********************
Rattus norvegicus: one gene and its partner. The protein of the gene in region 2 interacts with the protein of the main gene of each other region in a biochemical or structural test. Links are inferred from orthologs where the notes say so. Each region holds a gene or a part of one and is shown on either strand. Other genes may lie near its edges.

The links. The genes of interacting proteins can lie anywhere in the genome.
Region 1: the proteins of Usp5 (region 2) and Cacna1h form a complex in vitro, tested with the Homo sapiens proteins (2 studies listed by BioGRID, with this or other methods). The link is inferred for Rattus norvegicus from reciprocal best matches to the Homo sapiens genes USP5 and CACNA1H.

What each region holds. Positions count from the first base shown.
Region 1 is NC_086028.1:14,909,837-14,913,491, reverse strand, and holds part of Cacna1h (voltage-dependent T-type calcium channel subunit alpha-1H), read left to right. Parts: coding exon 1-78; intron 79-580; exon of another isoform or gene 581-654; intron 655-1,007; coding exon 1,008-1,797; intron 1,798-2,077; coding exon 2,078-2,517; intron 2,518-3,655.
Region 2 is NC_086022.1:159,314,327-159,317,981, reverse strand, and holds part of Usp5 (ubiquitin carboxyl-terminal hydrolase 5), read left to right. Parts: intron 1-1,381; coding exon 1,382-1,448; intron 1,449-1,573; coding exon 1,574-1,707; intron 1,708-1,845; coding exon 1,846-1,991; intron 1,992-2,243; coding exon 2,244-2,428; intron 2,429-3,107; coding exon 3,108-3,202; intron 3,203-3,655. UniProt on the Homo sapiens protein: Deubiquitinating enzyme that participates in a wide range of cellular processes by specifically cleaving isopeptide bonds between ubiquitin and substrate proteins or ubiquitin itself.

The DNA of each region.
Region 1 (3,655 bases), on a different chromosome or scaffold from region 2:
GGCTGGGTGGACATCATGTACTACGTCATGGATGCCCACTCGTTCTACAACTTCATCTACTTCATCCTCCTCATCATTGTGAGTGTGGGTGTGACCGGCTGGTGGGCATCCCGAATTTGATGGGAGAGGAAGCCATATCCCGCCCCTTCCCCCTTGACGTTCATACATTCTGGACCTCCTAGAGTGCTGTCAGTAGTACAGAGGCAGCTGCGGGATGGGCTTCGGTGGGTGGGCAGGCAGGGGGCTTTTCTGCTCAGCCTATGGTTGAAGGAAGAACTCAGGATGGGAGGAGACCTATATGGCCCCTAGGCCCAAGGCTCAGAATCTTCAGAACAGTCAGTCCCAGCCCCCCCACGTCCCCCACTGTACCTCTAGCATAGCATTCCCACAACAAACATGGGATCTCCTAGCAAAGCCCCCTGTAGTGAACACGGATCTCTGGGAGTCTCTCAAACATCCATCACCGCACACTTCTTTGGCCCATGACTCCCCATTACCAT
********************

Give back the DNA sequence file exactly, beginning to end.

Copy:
Rattus norvegicus: one gene and its partner. The protein of the gene in region 2 interacts with the protein of the main gene of each other region in a biochemical or structural test. Links are inferred from orthologs where the notes say so. Each region holds a gene or a part of one and is shown on either strand. Other genes may lie near its edges.

The links. The genes of interacting proteins can lie anywhere in the genome.
Region 1: the proteins of Usp5 (region 2) and Cacna1h form a complex in vitro, tested with the Homo sapiens proteins (2 studies listed by BioGRID, with this or other methods). The link is inferred for Rattus norvegicus from reciprocal best matches to the Homo sapiens genes USP5 and CACNA1H.

What each region holds. Positions count from the first base shown.
Region 1 is NC_086028.1:14,909,837-14,913,491, reverse strand, and holds part of Cacna1h (voltage-dependent T-type calcium channel subunit alpha-1H), read left to right. Parts: coding exon 1-78; intron 79-580; exon of another isoform or gene 581-654; intron 655-1,007; coding exon 1,008-1,797; intron 1,798-2,077; coding exon 2,078-2,517; intron 2,518-3,655.
Region 2 is NC_086022.1:159,314,327-159,317,981, reverse strand, and holds part of Usp5 (ubiquitin carboxyl-terminal hydrolase 5), read left to right. Parts: intron 1-1,381; coding exon 1,382-1,448; intron 1,449-1,573; coding exon 1,574-1,707; intron 1,708-1,845; coding exon 1,846-1,991; intron 1,992-2,243; coding exon 2,244-2,428; intron 2,429-3,107; coding exon 3,108-3,202; intron 3,203-3,655. UniProt on the Homo sapiens protein: Deubiquitinating enzyme that participates in a wide range of cellular processes by specifically cleaving isopeptide bonds between ubiquitin and substrate proteins or ubiquitin itself.

The DNA of each region.
Region 1 (3,655 bases), on a different chromosome or scaffold from region 2:
GGCTGGGTGGACATCATGTACTACGTCATGGATGCCCACTCGTTCTACAACTTCATCTACTTCATCCTCCTCATCATTGTGAGTGTGGGTGTGACCGGCTGGTGGGCATCCCGAATTTGATGGGAGAGGAAGCCATATCCCGCCCCTTCCCCCTTGACGTTCATACATTCTGGACCTCCTAGAGTGCTGTCAGTAGTACAGAGGCAGCTGCGGGATGGGCTTCGGTGGGTGGGCAGGCAGGGGGCTTTTCTGCTCAGCCTATGGTTGAAGGAAGAACTCAGGATGGGAGGAGACCTATATGGCCCCTAGGCCCAAGGCTCAGAATCTTCAGAACAGTCAGTCCCAGCCCCCCCACGTCCCCCACTGTACCTCTAGCATAGCATTCCCACAACAAACATGGGATCTCCTAGCAAAGCCCCCTGTAGTGAACACGGATCTCTGGGAGTCTCTCAAACATCCATCACCGCACACTTCTTTGGCCCATGACTCCCCATTACCAT